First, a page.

Both of my flights actually were 787. I think I mentioned before how cool the tinted windows are, but I discovered the toilets are also supercool! Not only do they have sensors to flush, but the sensor also controls the toilet seat and automatically closes it when the toilet is flushed. The planes also have mood lighting to simulate different times of day. They kept it pretty dark for most of the flight, but turned up all the lights about 2 hours before we landed.
When we did, my iPhone happened to shuffle to “The Star Spangled Banner” as we cruised over Mt. Rainier. I have to admit, I got goosebumps. It felt good to be home.

Because I had delayed the departure of our flight out of Tokyo, we were also late getting into Seattle. My originally two and half hour layover was condensed to just an hour. After the scrutinizing questions from the customs agent (“What was the purpose of your visit to China?” “What are you studying?” “Where do you live back home?” “Where do your parents live?” “What do your parents do?” “Do you have any alcohol, cigarettes, or tobacco?” “Did you purchase any souvenirs?”)  I claimed my bags and went out into the main terminal to re-check them.
It took forever to find Frontier’s desk in the SeaTac Airport. I am not missing this flight because my bags were too late to check-in I thought. But since my flight left in 40 minutes, I realized it was a very real possibility.

I suddenly realized something. I could ask for help…from anyone…and I’d be able to understand the answer…from anyone. So I did. Two very helpful TSA officers pointed me in the right direction. Pushing my two rolling bags and schlepping my pack, I got to the gate, paid the fees, and went to get in line for security.
In the security line, I was talking to everyone…because I could. I heard from one little boy all about his Thomas the Train suitcase. I talked to the security officer about the air in China. I talked to one lady who was traveling with her kids to meet her husband in Florida after he’s been on an assignment in Portugal for a month. It was so much fun.

And I have to say, Americans are so quiet (which is not something I believed coming back from Europe.) In fact that was the first of many cultural observations I made in the airport. I realized I’ve picked up a few Chinese habits.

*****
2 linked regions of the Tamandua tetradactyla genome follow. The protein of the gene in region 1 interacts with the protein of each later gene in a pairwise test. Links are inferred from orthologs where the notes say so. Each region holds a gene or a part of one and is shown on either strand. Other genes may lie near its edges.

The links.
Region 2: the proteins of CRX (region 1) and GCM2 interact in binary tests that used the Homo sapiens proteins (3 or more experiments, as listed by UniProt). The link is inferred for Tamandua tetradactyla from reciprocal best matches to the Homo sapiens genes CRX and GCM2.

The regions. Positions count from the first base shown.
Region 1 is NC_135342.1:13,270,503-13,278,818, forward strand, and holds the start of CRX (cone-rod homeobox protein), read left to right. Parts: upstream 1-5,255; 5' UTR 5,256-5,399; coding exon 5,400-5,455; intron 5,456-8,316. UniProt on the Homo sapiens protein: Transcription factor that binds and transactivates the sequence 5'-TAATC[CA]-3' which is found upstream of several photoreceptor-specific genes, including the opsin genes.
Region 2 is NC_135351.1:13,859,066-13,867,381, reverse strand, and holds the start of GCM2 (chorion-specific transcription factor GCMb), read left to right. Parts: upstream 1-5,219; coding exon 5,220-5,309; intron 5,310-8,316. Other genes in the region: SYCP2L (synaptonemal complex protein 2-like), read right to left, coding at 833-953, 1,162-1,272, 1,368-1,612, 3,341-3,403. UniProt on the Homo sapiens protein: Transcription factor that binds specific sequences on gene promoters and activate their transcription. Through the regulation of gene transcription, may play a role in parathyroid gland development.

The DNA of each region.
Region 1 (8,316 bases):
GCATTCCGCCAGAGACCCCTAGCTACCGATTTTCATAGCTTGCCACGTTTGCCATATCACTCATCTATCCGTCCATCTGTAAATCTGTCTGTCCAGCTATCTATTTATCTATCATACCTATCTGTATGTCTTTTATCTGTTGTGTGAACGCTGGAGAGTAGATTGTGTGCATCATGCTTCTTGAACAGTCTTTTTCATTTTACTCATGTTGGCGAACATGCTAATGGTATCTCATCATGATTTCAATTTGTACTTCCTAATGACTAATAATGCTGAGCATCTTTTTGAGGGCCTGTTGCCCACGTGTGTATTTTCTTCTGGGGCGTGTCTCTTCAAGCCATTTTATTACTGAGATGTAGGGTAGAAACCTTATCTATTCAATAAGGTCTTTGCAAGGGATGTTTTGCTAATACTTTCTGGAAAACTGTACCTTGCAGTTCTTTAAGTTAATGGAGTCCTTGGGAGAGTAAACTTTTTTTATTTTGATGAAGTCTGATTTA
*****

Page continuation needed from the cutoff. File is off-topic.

For one, I’m not really used to lines anymore. I find the whole, everybody push and go thing to be way more efficient (less fair, but faster.) I also find that I get a lot of odd looks when I stand around fanning myself with either my hands or the papers in my hands. And my cultural faux pas became more noticeable on the airplane.

When I ordered a snack box, I pointed at the menu and said “this one” (the ways I’ve been ordering food for the past 10 weeks.)
“You want the Mediterranean box?” the flight attendant asked.

I nodded. Then it hit me. I can read that! And I can pronounce that! And she can understand it if I say it.
“Yes please,” I said and chuckled, handing her my credit card and receiving my receipt with both hands (as is polite to do in most Asian countries.)

And as I ate, became rapidly aware of the fact that I was eating entirely too fast. I realize that whenever I ate in China, we were eating faster than Americans. The goal with chopsticks is to kind of shovel the food into your mouth. It works, but in the US, I’m sure it looks disgusting. I also realized that loud bodily functions (which often accompany eating in China) are no longer acceptable in public.
When we landed, I checked my watch. I’d been up for nearly 24 hours. Now that I was on the ground and re-set my watch, it was 1 hour and 28 minutes before I took off from Asia. This time travel stuff is great!

It was a domestic flight so there was no customs screening. I walked out of security and saw my Dad waiting for me. He got up and we hugged, tears in both of our eyes.
And just like that…I was home.

The Middle Kingdom

Well I’ve made it out.

This morning, I woke up well before my alarm. I pretty much unpacked and repacked everything, so that I was sure I had everything. Luckily, I had plenty of time to do so, as well as time to shower, shave, and send a few last minute messages to my family and co-workers.
As I showered, I started to feel very frustrated. I didn’t want to leave. I kept remembering how frustrated I’d been coming back from Europe (and I’d come back to an action packed summer that time—this time I’m coming back with barely three weeks until I start school) and I didn’t want to go through that again. I didn’t want to battle the wanderlust anymore and be unable to move on from the trip.

So I decided, I won’t. When I got back to my room, I made a list of things I am looking forward to. Number one is of course my family. There are also several friends that I am looking forward to seeing so we can go swimming, hiking, and camping in the few weeks I have left of summer break (heck being able to just pick up the phone and call people is going to be nice.) I also want to see people from my church. Before I left, I agreed to help with a little project in the end of August for my old Boy Scout troop, and that will be a lot of fun. I’m excited to get back to work at the SCUBA shop, as well as returning the Study Abroad office at school. I also have an inbox full of people asking to get together to hear about China.
As I looked over the list, I started to laugh. “My life is so cool,” I said out loud to the empty room.

Then I started to laugh. Soon, once again, I was crying tears of joy. “I’m going home! I’m going home.”